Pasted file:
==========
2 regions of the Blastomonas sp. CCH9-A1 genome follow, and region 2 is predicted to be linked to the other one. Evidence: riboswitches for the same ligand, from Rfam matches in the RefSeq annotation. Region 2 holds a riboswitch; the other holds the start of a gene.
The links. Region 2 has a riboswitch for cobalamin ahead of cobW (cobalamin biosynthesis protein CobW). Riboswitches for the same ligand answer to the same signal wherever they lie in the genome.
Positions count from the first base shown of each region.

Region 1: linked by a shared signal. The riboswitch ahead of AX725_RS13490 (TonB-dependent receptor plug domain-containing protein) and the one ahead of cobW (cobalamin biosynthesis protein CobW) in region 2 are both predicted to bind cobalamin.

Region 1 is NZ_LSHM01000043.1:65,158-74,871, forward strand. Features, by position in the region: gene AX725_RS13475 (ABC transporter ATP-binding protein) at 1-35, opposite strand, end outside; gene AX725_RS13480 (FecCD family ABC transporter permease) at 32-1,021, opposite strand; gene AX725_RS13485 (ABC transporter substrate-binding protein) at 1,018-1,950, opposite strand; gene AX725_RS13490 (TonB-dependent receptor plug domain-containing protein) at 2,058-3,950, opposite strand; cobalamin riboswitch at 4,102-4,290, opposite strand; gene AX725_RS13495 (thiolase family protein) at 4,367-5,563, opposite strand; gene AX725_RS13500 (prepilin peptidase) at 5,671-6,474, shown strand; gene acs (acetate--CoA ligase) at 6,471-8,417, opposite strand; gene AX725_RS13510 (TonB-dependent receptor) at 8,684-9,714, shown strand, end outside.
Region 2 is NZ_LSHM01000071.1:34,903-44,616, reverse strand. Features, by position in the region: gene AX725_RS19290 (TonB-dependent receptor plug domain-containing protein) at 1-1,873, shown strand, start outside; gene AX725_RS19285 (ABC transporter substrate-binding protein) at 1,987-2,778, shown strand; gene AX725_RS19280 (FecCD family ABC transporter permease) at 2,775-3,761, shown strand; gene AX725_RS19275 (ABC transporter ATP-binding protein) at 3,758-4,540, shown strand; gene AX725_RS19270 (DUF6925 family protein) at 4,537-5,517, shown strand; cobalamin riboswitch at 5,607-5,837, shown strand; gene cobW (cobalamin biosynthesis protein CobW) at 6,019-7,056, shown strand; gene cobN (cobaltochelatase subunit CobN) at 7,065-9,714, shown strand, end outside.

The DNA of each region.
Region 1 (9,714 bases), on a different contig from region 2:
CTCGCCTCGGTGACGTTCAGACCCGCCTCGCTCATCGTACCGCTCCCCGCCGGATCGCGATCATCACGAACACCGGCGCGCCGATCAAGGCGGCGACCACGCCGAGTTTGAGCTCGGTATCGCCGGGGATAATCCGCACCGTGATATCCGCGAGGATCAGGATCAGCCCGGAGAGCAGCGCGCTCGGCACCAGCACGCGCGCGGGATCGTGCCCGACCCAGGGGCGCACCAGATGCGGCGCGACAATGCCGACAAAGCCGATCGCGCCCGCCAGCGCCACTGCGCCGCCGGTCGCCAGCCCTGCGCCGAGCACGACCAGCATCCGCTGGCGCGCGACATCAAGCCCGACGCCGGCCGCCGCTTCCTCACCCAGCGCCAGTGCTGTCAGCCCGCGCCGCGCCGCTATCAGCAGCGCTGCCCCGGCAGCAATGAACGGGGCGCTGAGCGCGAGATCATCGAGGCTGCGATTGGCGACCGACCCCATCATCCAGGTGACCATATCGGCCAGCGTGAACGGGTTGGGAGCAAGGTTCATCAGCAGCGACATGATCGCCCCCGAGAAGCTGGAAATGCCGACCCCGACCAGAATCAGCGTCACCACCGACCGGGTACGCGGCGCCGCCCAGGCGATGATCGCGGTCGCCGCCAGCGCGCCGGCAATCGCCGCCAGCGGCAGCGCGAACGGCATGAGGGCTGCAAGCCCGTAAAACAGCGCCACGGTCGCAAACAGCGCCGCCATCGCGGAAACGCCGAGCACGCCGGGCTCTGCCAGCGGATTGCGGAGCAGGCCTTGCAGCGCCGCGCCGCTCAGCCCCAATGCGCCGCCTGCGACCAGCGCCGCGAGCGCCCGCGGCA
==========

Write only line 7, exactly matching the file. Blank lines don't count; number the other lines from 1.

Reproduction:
The DNA of each region.